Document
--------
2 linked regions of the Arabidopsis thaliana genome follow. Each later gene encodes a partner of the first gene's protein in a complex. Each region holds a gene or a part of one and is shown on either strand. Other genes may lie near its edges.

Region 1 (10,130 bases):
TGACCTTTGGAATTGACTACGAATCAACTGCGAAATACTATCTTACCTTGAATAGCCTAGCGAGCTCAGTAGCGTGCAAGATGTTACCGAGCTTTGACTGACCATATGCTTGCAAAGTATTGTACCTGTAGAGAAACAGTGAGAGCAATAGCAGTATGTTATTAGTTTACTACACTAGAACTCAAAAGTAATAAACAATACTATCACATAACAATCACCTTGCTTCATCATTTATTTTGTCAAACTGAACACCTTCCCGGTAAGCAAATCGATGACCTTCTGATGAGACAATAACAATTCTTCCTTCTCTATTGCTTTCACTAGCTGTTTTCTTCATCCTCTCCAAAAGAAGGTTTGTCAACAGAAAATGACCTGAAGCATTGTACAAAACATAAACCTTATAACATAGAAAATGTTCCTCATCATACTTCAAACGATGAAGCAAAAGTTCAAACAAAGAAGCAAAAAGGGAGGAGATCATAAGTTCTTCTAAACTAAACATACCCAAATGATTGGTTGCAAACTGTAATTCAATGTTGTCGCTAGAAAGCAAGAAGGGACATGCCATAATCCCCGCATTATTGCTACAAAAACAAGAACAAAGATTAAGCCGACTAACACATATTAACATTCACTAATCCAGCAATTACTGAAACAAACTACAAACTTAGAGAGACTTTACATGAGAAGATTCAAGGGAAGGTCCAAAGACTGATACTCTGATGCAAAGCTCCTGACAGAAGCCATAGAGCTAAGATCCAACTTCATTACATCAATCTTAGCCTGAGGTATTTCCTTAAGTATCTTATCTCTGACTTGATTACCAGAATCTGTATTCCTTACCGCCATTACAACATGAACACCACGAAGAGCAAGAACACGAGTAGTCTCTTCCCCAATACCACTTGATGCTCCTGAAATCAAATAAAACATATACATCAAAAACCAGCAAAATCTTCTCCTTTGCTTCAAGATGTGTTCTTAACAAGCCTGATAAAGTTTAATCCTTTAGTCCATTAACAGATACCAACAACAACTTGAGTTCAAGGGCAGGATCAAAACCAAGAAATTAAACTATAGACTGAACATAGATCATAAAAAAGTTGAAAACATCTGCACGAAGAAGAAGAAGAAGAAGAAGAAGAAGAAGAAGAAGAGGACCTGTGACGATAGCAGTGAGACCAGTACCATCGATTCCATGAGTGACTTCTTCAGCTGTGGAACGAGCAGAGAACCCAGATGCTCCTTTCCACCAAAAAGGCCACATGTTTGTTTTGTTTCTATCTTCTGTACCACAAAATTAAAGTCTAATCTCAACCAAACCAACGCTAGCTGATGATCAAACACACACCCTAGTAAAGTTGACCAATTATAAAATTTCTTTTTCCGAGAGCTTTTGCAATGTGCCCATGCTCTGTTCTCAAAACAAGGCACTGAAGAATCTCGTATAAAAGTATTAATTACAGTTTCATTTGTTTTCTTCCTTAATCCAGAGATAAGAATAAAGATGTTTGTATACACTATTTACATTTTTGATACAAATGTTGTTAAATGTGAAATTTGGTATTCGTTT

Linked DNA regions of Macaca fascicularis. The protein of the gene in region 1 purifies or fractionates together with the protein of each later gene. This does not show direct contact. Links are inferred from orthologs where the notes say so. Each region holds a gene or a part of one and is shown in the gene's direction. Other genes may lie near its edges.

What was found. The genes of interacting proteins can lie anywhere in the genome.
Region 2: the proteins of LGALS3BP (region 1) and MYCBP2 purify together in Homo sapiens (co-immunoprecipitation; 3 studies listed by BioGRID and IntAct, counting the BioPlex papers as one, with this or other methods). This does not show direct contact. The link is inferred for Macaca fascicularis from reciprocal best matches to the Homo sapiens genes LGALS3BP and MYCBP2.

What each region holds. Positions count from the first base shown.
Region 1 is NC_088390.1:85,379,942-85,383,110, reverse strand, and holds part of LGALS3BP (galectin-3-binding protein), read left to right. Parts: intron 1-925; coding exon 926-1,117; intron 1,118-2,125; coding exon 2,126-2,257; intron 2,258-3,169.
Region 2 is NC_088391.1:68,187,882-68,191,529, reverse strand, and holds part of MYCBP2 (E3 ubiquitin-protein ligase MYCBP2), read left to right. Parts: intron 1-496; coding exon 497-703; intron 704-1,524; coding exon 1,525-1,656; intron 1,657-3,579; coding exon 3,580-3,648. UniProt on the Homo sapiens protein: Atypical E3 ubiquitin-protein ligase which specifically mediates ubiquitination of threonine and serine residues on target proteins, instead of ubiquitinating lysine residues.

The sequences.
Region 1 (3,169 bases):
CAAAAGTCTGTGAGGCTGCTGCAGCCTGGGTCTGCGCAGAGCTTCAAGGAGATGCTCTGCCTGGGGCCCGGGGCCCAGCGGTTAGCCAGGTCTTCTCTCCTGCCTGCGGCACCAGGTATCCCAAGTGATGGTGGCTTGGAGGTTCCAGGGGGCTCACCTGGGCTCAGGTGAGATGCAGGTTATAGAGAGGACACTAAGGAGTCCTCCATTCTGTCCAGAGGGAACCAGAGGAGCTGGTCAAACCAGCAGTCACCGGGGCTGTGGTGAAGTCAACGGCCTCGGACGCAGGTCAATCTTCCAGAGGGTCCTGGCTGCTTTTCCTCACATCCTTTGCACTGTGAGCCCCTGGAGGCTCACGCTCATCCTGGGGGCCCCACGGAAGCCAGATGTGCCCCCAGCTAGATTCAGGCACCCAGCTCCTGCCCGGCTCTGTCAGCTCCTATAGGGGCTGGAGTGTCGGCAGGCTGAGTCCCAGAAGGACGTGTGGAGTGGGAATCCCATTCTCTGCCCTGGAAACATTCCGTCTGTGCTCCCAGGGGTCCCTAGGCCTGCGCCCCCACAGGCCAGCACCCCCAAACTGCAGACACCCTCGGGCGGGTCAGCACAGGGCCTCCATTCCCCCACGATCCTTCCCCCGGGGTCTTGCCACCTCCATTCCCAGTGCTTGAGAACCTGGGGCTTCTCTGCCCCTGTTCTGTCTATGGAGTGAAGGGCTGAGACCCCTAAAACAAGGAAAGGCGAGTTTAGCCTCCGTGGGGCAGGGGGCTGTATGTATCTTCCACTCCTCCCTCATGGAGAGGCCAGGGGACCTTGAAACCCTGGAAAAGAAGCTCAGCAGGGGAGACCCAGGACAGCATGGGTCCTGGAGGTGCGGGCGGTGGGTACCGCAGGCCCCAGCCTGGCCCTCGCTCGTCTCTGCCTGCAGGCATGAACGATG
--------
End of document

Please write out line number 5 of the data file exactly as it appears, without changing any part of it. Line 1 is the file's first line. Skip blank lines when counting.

What was found. The genes of interacting proteins can lie anywhere in the genome.